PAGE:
The evidence establishes that Respondent registered the domain names in dispute as a means to directly access the global web site for Ameritek Business Solutions Inc. Ameritek is engaged in the distribution of new and used full color and black-and-white copiers and other business equipment, including facsimile machines, and, thus, competes directly with Complainants. A copy of excerpts from Respondent's web site is attached to the complaint as Exhibit E. The excerpts show use of the name "Ameritek Business Solutions - Serving Your Company Across The United States" at the top of the home page, followed by a list of names of copier makers, including Ricoh, Xerox, and Canon. The page contains text material indicating that Ameritek sells new, remanufactured and certified lease copiers and specializes in the remanufacturing of copiers made by Canon, Xerox, and Ricoh.
According to the complaint Respondent's Ameritek global web site is currently directly accessible through only one of the domain names in dispute -- canoncopymachines.com. While the web site previously had been accessible by the other three domain names in dispute, after protests by Complainants, Respondent ceased use of the three other domain names -- canonastro.com, astrocanon.com, and usacanon.com.
The evidence further establishes that Respondent and/or those acting in active concert and participation with it own at least four (4) domain names virtually identical to the registered marks of other companies, including xeroxmachines.com, ricohaficio.com, ricohdigitalcopiers.com, and xeroxdigitalcopiers.
5. Parties' Contentions
Complainants contend that the domain names in issue are vitually identical to and/or confusingly similar to Complainants' "Canon" trademark and trade name and to the "Astro Canon" trade name. They further contend that because Respondent no longer has an active web site under the domain names canonastro.com, astrocanon.com, and usacanon.com, Respondent has no legitimate interest in such domain names. With respect to the domain name canoncopymachines.com, Complainants argue that Respondent has no legitimate interest in such name because: (1) the domain name does not consist of Respondent's or Ameritek's trade name; and (2) neither Respondent nor Ameritek is an authorized Canon dealer.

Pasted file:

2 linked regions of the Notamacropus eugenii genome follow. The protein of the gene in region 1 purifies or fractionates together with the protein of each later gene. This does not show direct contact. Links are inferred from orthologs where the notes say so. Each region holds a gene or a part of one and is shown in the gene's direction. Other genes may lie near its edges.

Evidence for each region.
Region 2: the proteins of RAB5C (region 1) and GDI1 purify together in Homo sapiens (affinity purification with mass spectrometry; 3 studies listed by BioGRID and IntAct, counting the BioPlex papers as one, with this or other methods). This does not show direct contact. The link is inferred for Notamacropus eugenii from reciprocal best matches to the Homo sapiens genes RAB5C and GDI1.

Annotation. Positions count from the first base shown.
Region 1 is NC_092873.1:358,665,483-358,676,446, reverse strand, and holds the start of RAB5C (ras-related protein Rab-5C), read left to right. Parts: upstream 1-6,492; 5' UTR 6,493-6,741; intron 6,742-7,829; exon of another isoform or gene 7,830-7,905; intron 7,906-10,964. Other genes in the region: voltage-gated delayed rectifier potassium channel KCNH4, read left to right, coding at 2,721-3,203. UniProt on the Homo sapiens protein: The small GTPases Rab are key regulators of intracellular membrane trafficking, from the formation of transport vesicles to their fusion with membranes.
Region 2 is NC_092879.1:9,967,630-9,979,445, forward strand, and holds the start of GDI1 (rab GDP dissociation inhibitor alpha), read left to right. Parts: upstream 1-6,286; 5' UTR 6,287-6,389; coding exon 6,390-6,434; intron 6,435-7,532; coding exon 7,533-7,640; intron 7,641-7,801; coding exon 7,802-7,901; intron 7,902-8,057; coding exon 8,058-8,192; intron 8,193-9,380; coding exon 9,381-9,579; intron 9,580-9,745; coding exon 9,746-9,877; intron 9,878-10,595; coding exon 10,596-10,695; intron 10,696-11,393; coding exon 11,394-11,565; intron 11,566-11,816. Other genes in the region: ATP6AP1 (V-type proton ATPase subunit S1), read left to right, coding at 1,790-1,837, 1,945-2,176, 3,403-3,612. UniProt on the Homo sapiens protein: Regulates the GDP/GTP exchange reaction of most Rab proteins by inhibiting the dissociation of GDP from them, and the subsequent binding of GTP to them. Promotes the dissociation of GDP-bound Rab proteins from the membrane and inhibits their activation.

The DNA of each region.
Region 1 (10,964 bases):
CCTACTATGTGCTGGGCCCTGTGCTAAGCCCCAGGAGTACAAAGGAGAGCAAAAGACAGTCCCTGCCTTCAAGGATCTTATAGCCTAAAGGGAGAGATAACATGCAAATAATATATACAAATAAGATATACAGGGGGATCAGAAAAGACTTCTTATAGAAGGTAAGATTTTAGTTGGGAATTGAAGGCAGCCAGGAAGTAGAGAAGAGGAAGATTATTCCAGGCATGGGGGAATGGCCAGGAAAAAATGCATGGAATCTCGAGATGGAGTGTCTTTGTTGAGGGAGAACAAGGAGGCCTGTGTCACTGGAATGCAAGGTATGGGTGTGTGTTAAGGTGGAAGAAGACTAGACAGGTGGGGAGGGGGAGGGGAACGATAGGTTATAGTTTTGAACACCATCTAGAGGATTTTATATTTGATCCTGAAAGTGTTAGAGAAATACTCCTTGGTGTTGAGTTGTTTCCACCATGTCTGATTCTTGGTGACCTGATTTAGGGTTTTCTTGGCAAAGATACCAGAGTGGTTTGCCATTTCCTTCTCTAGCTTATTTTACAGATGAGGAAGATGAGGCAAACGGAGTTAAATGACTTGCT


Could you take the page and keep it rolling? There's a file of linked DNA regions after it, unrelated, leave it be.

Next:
Complainants also contend that the domain names have been registered and used in "bad faith." In support of such assertion, Complainants argue, in part, that the domain names were registered to prevent Complainants from reflecting the "Canon" mark and trade name and the "Astro Canon" trade name in corresponding domain names; that registration was acquired primarily for the purpose of disrupting the business of Complainants; and that Respondent's use of the domain names constitutes an intentional attempt to attract, for commercial gain, Internet users to the Ameritek web site by creating a likelihood of confusion with Complainants' "Canon" mark and trade name and the "Astro Canon" trade name as to the source, sponsorship, affiliation, and endorsement of the Ameritek web site and products offered on that web site by Ameritek.
In his response, Respondent argues, essentially, that his use of the domain names is protected as comparative advertising.
6. Discussion and Findings
In order to be entitled to relief under the applicable Policy, Complainants must establish that the domain names in issue are identical or confusingly similar to a trademark or service mark in which Complainants have rights. The Panel determines that the domain names at issue -- usacanon.com; astrocanon.com; canonastro.com; and canoncopymachines.com -- are confusingly similar to the "Canon" mark and trade name and to the "Astro Canon" trade name. The addition of purely descriptive matter, such as "usa" and "copy machines", and the reversal of the terms "astro" and "canon" do not avoid a finding of confusing similarity.